In 2013, UNICEF and partners plan for:
cases of severe malnutrition are being treated
children under 5 suffering from diarrhoea, malaria, measles, and acute respiratory infection are being treated
refugees benefit from Water, Sanitation and Hygiene activities
2013 requirements (US$)
Update of Humanitarian Situation
Mauritania is facing a double emergency with a deteriorating nutritional situation − overlapping with a major refugee influx from Mali − affecting children and community livelihood. Mauritania is the single largest recipient of refugees fleeing the conflict in Northern Mali. 75,261 refugees1 are living in the Mbéra camp, a remote desert location on the border with Mali with significant security challenges. 58% of the refugees are children and many have been in the camp for over a year, resulting in overlapping emergency and medium term needs. In 2013, the expected national caseload of Global Acute Malnutrition (GAM) is 122,719 children under five years, including 23,901 cases of SAM.
As a result of the nutrition crisis, a rapid assessment in 2012 in six regions showed a worsening socio-economic situation and growing risks. The crisis has impacted household cohesion: 30 per cent of families experienced the loss of family members, had their children drop out of school, and used negative coping mechanisms, such as early marriage and child labour. Refugee adolescents remain vulnerable to exploitation, abuse and recruitment into armed groups. The nutrition crisis and the insufficient access to health services especially affect children under 5, and pregnant and lactating women who are the most vulnerable. In addition, epidemics threaten more than 65,000 children in regions affected by the nutritional crisis. Acute respiratory infections, diarrhoea and malaria remain the major health risks for children.
Planned Results for 2013
2013 Programme Targets
- 23,901 cases of severe malnutrition treated
- 488 health facilities supported to scale the Integrated Management of Acute Malnutrition protocol (scale- up from 291)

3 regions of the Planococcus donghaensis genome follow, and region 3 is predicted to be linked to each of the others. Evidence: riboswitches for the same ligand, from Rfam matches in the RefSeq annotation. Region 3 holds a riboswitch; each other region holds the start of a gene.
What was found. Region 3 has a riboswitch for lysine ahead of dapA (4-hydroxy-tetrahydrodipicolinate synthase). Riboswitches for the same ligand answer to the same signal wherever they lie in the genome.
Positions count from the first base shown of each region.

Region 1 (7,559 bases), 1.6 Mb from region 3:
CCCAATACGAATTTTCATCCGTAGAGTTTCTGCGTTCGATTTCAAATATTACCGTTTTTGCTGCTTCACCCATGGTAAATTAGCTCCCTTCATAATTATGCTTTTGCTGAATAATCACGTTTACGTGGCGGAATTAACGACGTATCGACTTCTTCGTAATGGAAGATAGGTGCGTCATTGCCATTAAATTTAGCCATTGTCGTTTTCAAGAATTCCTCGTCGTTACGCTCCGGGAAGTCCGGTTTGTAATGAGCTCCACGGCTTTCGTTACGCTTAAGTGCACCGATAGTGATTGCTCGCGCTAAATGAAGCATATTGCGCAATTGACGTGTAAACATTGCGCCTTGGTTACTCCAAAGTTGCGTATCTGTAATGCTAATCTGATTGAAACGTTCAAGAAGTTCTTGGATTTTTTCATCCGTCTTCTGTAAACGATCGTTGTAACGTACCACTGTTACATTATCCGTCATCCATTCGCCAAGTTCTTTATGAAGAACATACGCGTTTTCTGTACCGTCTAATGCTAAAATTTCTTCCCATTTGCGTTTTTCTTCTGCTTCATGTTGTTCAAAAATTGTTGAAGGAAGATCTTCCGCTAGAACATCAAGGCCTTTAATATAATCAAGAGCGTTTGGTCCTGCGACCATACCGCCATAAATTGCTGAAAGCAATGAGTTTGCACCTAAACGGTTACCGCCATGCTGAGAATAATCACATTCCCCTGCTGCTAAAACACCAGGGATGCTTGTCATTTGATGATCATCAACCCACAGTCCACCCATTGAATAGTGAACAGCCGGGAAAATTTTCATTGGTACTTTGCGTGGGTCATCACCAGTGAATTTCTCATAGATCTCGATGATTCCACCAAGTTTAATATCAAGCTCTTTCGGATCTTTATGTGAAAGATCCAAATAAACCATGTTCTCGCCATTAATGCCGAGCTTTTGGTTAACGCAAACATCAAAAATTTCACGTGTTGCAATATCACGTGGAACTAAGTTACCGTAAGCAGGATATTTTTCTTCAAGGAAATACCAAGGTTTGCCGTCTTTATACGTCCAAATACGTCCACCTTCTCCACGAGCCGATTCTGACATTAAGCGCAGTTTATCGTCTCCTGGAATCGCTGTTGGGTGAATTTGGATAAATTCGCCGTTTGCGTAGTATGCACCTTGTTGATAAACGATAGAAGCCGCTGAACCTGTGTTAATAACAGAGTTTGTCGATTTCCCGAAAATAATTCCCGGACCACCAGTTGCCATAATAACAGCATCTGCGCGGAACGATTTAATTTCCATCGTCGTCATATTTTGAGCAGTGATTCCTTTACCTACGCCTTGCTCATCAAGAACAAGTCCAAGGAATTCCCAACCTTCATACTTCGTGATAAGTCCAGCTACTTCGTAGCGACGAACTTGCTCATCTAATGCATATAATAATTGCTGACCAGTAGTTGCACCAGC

- 50,616 (80 per cent of 63,270) children under 5 suffering from diarrhoea, malaria, measles, and acute respiratory infection treated
- 17,724 under one immunized against measles
- 10,000 host community members provided with safe water and hygiene promotion
- 75,000 refugees benefit from WASH activities per agreed standards
- 23,901 children under 5 affected by SAM receive the minimum WASH package and benefit from hygiene promotion activities
- 291 nutritional centres benefit from a minimum WASH package
- 7,700 emergency affected refugee children are provided with psychosocial support at child friendly spaces
- 15,400 children affected by the nutrition crisis are provided with psychosocial support at child friendly spaces
- 6,000 malnourished children affected by the nutrition crisis are provided with psychosocial support at child friendly spaces
- 40 child friendly spaces are established at nutrition centres
- 31,300 children will benefit from continued access to formal and non-formal education
HIV and AIDS
- 280 HIV-positive pregnant women referred for therapy and supported to prevent mother-to-child transmission of HIV and 65 children under 5 with SAM referred for treatment.
In nutrition and health, UNICEF will target children under 5 affected by acute malnutrition (23,901 cases of SAM treated) and pregnant and lactating women. The programme includes the strengthening of health-service capacities through scaling-up the management of malnutrition, as well as community case management of common diseases; the provision of micronutrient supplementation; and the promotion of caring practices at family level. UNICEF will reinforce immunization services supporting the